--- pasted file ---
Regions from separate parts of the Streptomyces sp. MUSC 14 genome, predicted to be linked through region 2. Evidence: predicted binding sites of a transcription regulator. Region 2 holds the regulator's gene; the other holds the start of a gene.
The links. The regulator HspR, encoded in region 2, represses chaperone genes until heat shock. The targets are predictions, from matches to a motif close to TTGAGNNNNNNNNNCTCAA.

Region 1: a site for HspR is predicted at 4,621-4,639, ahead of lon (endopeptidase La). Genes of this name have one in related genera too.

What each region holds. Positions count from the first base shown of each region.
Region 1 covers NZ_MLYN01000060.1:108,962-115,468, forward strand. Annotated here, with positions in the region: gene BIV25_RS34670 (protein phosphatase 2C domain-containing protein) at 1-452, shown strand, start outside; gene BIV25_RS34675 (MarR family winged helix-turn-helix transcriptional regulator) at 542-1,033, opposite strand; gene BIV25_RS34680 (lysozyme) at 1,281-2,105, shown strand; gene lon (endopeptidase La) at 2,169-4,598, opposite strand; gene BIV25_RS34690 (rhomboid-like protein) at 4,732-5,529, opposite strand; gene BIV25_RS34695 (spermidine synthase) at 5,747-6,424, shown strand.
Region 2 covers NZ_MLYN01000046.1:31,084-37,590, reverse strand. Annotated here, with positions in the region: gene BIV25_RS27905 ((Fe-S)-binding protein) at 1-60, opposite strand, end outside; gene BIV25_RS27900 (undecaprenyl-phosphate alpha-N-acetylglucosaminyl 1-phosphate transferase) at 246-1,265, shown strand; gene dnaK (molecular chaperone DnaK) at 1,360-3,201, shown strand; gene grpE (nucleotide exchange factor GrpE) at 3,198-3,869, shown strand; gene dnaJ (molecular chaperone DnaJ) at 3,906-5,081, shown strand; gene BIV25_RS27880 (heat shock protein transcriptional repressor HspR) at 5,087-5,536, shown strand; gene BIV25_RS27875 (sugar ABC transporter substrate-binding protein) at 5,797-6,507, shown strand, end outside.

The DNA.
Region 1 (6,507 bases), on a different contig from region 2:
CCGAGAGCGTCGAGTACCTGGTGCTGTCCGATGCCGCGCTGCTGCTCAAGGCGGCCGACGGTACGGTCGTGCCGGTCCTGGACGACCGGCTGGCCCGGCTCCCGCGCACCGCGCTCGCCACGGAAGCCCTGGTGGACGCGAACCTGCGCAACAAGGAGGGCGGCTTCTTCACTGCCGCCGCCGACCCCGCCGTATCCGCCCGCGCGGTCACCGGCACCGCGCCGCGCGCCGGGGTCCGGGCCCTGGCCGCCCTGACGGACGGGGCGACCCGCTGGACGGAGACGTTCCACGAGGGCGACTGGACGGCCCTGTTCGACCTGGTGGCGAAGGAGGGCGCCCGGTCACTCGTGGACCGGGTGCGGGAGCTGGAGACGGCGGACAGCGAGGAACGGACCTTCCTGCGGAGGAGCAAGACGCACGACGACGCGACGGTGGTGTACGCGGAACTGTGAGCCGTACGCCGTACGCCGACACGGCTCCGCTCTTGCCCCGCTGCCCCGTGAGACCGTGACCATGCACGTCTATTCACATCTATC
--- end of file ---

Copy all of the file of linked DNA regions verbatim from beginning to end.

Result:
Regions from separate parts of the Streptomyces sp. MUSC 14 genome, predicted to be linked through region 2. Evidence: predicted binding sites of a transcription regulator. Region 2 holds the regulator's gene; the other holds the start of a gene.
The links. The regulator HspR, encoded in region 2, represses chaperone genes until heat shock. The targets are predictions, from matches to a motif close to TTGAGNNNNNNNNNCTCAA.

Region 1: a site for HspR is predicted at 4,621-4,639, ahead of lon (endopeptidase La). Genes of this name have one in related genera too.

What each region holds. Positions count from the first base shown of each region.
Region 1 covers NZ_MLYN01000060.1:108,962-115,468, forward strand. Annotated here, with positions in the region: gene BIV25_RS34670 (protein phosphatase 2C domain-containing protein) at 1-452, shown strand, start outside; gene BIV25_RS34675 (MarR family winged helix-turn-helix transcriptional regulator) at 542-1,033, opposite strand; gene BIV25_RS34680 (lysozyme) at 1,281-2,105, shown strand; gene lon (endopeptidase La) at 2,169-4,598, opposite strand; gene BIV25_RS34690 (rhomboid-like protein) at 4,732-5,529, opposite strand; gene BIV25_RS34695 (spermidine synthase) at 5,747-6,424, shown strand.
Region 2 covers NZ_MLYN01000046.1:31,084-37,590, reverse strand. Annotated here, with positions in the region: gene BIV25_RS27905 ((Fe-S)-binding protein) at 1-60, opposite strand, end outside; gene BIV25_RS27900 (undecaprenyl-phosphate alpha-N-acetylglucosaminyl 1-phosphate transferase) at 246-1,265, shown strand; gene dnaK (molecular chaperone DnaK) at 1,360-3,201, shown strand; gene grpE (nucleotide exchange factor GrpE) at 3,198-3,869, shown strand; gene dnaJ (molecular chaperone DnaJ) at 3,906-5,081, shown strand; gene BIV25_RS27880 (heat shock protein transcriptional repressor HspR) at 5,087-5,536, shown strand; gene BIV25_RS27875 (sugar ABC transporter substrate-binding protein) at 5,797-6,507, shown strand, end outside.

The DNA.
Region 1 (6,507 bases), on a different contig from region 2:
CCGAGAGCGTCGAGTACCTGGTGCTGTCCGATGCCGCGCTGCTGCTCAAGGCGGCCGACGGTACGGTCGTGCCGGTCCTGGACGACCGGCTGGCCCGGCTCCCGCGCACCGCGCTCGCCACGGAAGCCCTGGTGGACGCGAACCTGCGCAACAAGGAGGGCGGCTTCTTCACTGCCGCCGCCGACCCCGCCGTATCCGCCCGCGCGGTCACCGGCACCGCGCCGCGCGCCGGGGTCCGGGCCCTGGCCGCCCTGACGGACGGGGCGACCCGCTGGACGGAGACGTTCCACGAGGGCGACTGGACGGCCCTGTTCGACCTGGTGGCGAAGGAGGGCGCCCGGTCACTCGTGGACCGGGTGCGGGAGCTGGAGACGGCGGACAGCGAGGAACGGACCTTCCTGCGGAGGAGCAAGACGCACGACGACGCGACGGTGGTGTACGCGGAACTGTGAGCCGTACGCCGTACGCCGACACGGCTCCGCTCTTGCCCCGCTGCCCCGTGAGACCGTGACCATGCACGTCTATTCACATCTATC